Papers made from natural fibers have been the mainstay in eco-friendly decor for decades. And they just keep getting better. While not as durable as vinyl alternatives, natural fiber products—sisal, cork, and grass cloth, among others—are nonetheless sturdy in their own right. But what makes these wallcoverings enduringly popular is that they come from readily renewable resources and are naturally beautiful.
“Our rice paper and parchments have such a tactile quality, you just want to touch them,” says Laura Bears, spokeswoman for Muraspec North America. “The colors are natural and of the earth, and that just really brings a soothing quality to decorative ideas.”
Muraspec’s rice paper is made from 100 percent linen fiber, while the parchment paper is a blend of mulberry bark and linen. “They have a bit of a sheen to them,” Bears says. “They almost glow.”
Rice and parchment papers aren’t scrubable, Bears says, but they can be cleaned with warm water and are durable enough for most rooms except the kitchen, where they might be more easily stained from cooking splashes and spills.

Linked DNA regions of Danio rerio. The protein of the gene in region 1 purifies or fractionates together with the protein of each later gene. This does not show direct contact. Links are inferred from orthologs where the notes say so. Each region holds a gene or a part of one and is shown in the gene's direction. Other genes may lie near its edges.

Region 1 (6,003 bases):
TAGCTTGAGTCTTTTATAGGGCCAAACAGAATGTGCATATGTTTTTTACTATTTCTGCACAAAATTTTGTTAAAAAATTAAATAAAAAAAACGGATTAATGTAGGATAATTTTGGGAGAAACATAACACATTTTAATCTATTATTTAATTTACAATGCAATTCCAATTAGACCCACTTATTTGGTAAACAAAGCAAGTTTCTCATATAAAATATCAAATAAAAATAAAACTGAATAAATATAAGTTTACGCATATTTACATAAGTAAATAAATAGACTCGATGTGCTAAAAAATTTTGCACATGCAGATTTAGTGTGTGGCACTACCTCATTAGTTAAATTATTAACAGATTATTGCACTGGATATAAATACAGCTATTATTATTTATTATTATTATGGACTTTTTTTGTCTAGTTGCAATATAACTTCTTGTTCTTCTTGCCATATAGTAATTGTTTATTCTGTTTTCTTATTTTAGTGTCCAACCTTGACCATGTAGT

Others to consider: Blumenthal’s grass cloth and woven reed papers, offered in a palette of nature-inspired hues, and Innovations’ cork wallcovering, harvested from the bark of cork trees and available in eight colors. Innovations also offers sisal wallcoverings in a range of colors, both bright and natural. Sisal is known for its durability and sound absorption.
Prices for natural fiber products range broadly. Innovations’ grass cloth sells for $40 per linear yard; cork and sisal are priced at $29.95 per linear yard.
Another natural fiber alternative is JaDecor, created thirty years ago by German artist Elfrieda Horatsch. Functional, elegant, and eco-friendly, JaDecor is made of cotton colored with silk, mica, and glitter. Troweled onto the wall in a seamless application, JaDecor is also touted for its noise reduction and insulation qualities. “It will change the way a room looks and feels,” says JaDecor spokesman Tim Bell.
JaDecor comes in 50 standard designs, which can be mixed and enhanced by 60 special effect materials and 400 shades of embroidery floss to create an almost endless palette of patterns and colors. “It’s limited,” says Bell, “only by your imagination.”
The product, which must be installed by certified professionals, is repairable, doesn’t easily fade, won’t mold, and, Bell says, will outlast most any other traditional wallcoverings. Installers use an oil-based primer on the wall before applying the wallcovering, but Bell says a water-based primer has been developed and is available on request.
Introduced in Portland, Oregon, in 1991, JaDecor has won high marks from the Baubiologie Institute in Germany. The cost is $4 to $6 per square foot installed.